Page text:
You’ve heard that practice makes perfect. But what exactly is good practice, and how does it work to create tangible results?
In terms of music, we can think of practice as a constant balancing act between artistic expression and scientific rigour. To help us understand this, there are two concepts that are useful to examine — one from neuroscience (myelin) and one from psychology (flow). Both of these concepts come together to form an actionable process known as deliberate practice.
If a ball was thrown to you, the chances are your hand would instinctively try and catch it. If you’ve done this plenty of times before, it wouldn’t feel like you had to think about catching the ball — you’d just do it. This is because it’s a learned response. Your brain has already linked a recognizable situation (a ball hurtling towards you) to a corresponding response (catching it).
In making sense of this, it’s helpful to imagine your brain made up of both behavioral and perceptive neurons. New patterns are grown in each set of these neurons when recognizable situations and responses are linked. When your brain encounters new situations, it has to create a new perception-and-response behavioral pattern. The more you encounter and use these new neural patterns, the stronger they become. This is a process called myelination; where your nerve cells insulate themselves by producing a fatty protein called myelin. Myelin allows electrical impulses within the nerve cells (in other words, thoughts) to transmit progressively faster and more efficiently.
Myelin is a bit of a double-edged sword, however, because the same process is applied to both good and bad quality inputs. So even when you are not doing something right, myelination can strengthen neural pathways that lead to the formation of bad habits. To help mitigate this, slowing things down in order to overcome mistakes is very important. When practicing music, this can feel very frustrating, when all you want to do is to speed things up and be able to play what you hear in your mind as soon as possible. Like any kind of growth, it’s usually a gradual process, but practicing with this higher degree of precision ensures that you’re growing myelin in the right places.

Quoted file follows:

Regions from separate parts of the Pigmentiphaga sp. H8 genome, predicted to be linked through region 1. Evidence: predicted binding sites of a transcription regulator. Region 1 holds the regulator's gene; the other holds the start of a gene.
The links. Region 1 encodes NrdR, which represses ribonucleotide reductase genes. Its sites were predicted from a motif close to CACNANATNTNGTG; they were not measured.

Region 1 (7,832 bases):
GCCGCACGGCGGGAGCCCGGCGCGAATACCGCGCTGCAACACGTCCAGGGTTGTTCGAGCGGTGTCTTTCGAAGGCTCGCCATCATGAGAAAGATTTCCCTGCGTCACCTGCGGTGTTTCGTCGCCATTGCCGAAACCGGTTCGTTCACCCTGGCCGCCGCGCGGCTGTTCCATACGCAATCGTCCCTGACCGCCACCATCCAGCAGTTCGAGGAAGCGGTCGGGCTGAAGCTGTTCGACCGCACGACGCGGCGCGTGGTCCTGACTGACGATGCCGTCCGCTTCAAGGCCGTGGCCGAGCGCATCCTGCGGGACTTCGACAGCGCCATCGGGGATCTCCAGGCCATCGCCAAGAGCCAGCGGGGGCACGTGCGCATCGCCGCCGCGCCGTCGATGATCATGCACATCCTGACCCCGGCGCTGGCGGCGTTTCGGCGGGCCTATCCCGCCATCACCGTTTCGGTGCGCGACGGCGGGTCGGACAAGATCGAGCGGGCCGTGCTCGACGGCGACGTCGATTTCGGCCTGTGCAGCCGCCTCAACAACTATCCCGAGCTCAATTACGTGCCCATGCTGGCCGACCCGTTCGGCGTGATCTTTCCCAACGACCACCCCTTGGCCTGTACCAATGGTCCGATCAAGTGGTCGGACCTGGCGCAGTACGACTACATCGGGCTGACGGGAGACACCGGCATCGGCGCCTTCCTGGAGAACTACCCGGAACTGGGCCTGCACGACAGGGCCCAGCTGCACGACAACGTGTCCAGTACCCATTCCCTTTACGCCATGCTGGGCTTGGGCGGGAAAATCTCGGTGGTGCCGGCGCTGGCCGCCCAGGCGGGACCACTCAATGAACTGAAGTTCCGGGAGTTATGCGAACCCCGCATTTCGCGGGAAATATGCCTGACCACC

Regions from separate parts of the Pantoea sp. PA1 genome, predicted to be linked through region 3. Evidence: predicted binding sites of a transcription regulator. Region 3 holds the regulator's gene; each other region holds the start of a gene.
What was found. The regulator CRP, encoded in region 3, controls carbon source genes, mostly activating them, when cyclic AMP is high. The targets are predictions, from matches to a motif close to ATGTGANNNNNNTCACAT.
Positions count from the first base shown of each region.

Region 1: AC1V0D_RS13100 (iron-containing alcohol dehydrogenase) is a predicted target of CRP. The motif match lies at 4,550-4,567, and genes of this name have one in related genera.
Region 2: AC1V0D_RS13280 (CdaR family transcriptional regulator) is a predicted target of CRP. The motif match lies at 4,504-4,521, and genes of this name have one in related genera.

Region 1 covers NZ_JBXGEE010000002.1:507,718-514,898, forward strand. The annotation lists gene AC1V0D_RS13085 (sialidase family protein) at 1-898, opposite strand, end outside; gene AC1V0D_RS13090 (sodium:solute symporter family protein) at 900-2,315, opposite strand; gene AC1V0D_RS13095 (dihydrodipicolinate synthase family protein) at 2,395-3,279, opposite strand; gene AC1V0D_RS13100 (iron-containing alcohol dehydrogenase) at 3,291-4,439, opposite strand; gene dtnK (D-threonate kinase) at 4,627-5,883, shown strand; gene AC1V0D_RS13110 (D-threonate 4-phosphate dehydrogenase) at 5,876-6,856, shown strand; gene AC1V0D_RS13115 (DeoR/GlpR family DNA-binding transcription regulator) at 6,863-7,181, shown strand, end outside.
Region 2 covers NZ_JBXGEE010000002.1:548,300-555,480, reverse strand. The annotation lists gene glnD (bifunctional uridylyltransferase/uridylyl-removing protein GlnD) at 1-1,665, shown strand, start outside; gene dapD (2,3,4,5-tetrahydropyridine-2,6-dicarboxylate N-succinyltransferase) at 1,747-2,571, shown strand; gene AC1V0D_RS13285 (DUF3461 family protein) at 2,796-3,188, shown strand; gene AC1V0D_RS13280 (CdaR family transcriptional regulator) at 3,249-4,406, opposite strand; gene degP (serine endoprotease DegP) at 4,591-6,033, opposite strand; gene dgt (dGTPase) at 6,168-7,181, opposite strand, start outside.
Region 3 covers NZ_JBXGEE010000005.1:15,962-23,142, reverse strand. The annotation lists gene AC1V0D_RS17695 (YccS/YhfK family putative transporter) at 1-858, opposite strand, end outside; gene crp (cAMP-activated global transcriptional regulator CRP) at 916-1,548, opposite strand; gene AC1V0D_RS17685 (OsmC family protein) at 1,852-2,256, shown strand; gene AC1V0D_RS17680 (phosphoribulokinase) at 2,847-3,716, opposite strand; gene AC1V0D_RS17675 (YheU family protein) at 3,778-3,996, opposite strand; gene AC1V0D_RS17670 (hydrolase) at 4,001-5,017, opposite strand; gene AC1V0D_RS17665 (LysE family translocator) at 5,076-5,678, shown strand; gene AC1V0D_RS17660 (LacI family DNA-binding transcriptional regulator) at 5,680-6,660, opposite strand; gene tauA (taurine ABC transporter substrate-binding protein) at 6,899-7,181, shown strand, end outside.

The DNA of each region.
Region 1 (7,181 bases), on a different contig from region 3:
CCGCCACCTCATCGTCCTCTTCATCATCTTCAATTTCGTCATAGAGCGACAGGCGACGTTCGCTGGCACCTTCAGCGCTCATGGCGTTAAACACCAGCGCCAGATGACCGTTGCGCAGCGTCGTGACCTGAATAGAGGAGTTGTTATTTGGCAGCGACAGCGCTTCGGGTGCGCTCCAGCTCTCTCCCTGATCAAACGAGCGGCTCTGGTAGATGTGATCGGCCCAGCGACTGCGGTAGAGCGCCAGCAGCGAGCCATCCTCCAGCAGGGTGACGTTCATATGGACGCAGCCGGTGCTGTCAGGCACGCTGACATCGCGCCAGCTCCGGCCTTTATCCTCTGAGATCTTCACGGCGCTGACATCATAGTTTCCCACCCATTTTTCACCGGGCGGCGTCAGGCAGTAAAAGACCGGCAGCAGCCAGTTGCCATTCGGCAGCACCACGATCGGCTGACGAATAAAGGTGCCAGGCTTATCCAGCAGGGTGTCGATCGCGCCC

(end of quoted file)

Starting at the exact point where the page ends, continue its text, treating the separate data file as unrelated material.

What does the research on happiness by a Hungarian psychologist have to do with practicing music? In his book Flow: The Psychology of Optimal Experience (1990), Mihaly Csíkszentmihályi outlines a theory that people are happiest when they are in a state of flow — a state of concentration or complete absorption with the activity at hand and the situation.
You’ve probably experienced a flow state yourself before, through any number of activities like running, writing, reading, or indeed music. Although you may not have realized at the time, you may have achieved flow when your ability matched perfectly with the particular activity at hand.
The diagram below explains this concept well. If a task is too challenging, the result is frustration, while if it’s not challenging enough, the result is boredom. The channel in the middle represents the point where the challenge and your ability meet.
During those moments when we are able to work within this flow channel, we actually have less brain activity because of our high degree of focus. There’s a feeling of the task flowing from our bodies and mind effortlessly — hence the descriptive term flow.
The interesting thing about this model is that the flow channel is different for everyone. We each have our own unique balance which changes according to the activity at hand and also over time as we improve and need to challenge ourselves further to reach that flow state.